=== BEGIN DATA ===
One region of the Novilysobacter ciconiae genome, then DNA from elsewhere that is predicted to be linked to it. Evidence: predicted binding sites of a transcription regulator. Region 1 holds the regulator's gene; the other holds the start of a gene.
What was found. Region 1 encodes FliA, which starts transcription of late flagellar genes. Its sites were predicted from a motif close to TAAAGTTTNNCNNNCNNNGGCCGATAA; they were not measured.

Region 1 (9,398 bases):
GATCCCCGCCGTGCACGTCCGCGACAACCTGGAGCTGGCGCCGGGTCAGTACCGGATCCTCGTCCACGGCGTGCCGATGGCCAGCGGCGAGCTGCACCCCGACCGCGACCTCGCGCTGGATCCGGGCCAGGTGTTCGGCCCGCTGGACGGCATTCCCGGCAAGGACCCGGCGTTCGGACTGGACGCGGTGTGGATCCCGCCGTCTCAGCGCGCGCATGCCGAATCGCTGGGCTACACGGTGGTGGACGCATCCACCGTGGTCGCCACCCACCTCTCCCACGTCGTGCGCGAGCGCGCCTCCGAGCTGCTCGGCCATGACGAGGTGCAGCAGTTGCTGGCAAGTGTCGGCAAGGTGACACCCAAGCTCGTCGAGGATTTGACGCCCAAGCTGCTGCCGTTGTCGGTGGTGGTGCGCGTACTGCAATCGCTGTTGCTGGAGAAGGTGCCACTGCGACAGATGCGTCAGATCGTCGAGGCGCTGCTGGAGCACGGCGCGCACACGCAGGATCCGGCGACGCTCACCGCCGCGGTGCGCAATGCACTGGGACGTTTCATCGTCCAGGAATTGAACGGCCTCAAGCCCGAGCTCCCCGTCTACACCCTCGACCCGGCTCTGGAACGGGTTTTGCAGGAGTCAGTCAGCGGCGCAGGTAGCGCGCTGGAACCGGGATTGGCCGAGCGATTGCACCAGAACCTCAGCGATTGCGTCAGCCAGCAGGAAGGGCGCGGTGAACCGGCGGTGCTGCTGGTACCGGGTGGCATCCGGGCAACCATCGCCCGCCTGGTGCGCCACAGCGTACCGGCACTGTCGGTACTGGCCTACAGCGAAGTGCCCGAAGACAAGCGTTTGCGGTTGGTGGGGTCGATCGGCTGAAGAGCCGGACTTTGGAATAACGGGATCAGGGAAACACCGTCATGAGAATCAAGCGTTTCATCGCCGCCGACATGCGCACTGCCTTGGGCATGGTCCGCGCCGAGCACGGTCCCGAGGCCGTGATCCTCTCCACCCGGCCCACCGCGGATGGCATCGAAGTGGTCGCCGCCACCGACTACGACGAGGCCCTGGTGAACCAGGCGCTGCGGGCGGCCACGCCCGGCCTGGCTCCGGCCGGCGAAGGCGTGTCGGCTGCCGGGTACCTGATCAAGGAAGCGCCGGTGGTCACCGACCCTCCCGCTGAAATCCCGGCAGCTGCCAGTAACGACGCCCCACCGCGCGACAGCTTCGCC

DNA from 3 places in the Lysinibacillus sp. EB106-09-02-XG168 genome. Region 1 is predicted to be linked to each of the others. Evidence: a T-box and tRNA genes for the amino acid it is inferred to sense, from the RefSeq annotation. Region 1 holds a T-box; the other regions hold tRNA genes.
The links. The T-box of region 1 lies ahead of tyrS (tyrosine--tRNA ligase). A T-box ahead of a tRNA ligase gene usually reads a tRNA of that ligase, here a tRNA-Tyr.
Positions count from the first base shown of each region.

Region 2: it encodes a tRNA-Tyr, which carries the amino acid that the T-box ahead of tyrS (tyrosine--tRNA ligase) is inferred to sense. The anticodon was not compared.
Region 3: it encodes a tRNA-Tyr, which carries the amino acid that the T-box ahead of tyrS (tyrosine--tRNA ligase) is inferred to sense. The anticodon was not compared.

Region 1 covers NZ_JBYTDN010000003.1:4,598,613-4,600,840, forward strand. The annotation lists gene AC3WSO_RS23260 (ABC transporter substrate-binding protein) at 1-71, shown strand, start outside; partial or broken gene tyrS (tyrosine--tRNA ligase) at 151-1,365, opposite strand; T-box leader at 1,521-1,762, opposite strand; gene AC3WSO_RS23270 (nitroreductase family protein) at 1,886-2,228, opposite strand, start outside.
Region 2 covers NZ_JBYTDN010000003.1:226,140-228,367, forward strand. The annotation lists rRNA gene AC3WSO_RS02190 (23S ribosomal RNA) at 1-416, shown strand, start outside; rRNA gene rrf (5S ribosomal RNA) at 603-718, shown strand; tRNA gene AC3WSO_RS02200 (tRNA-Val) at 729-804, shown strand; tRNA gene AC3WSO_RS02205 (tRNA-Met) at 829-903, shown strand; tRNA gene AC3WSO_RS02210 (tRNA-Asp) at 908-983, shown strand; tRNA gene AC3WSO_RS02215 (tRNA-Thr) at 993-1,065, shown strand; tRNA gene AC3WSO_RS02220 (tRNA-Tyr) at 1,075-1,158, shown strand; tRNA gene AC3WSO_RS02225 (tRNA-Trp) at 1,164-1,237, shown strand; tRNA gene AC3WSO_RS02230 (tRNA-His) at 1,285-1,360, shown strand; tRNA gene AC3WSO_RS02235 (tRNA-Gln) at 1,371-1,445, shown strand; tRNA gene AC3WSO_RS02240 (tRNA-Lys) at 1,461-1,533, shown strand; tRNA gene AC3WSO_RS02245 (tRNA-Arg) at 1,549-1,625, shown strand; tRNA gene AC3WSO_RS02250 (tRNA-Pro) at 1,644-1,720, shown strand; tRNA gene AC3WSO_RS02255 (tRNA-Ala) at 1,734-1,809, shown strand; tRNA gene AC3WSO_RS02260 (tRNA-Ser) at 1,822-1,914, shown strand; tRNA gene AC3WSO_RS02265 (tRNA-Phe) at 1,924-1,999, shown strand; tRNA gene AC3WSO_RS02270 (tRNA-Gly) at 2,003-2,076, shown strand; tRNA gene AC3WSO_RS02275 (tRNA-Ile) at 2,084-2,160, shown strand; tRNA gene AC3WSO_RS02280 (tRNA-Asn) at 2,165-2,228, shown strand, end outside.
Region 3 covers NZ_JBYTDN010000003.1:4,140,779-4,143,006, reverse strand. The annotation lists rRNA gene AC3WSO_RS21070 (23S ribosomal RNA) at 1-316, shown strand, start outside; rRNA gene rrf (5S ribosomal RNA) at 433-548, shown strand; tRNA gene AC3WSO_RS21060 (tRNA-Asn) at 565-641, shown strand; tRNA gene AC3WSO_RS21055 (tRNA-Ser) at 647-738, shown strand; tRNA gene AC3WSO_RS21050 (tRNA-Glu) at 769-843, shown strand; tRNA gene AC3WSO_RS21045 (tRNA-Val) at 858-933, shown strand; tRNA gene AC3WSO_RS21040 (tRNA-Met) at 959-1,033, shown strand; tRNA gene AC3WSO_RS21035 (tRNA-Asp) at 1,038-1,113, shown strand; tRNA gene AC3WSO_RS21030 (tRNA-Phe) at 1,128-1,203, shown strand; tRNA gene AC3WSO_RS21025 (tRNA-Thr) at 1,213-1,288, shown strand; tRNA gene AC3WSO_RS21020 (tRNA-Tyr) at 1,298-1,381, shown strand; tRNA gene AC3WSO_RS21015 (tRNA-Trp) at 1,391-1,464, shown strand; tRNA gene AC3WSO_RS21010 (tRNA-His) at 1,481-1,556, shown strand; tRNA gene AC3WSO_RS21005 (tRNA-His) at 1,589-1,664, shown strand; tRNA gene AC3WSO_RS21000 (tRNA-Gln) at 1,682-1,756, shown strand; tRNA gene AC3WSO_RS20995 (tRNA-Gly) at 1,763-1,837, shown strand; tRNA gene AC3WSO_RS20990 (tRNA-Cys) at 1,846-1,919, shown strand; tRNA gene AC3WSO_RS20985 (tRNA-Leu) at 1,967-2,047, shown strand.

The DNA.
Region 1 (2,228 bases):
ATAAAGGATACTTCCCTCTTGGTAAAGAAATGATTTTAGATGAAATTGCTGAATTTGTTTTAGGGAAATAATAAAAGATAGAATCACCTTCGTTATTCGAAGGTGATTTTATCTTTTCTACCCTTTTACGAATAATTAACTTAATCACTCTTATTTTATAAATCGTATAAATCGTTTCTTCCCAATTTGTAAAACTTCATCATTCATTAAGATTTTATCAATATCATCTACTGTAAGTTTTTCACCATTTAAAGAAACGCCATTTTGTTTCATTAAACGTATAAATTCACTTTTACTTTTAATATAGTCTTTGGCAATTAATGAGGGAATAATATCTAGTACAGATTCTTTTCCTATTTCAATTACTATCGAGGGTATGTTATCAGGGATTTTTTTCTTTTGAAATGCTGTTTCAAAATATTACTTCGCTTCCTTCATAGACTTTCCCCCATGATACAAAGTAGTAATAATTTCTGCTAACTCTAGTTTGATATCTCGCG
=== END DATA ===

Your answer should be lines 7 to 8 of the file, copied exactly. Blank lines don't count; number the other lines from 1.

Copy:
Positions count from the first base shown of each region.

Region 2: it encodes a tRNA-Tyr, which carries the amino acid that the T-box ahead of tyrS (tyrosine--tRNA ligase) is inferred to sense. The anticodon was not compared.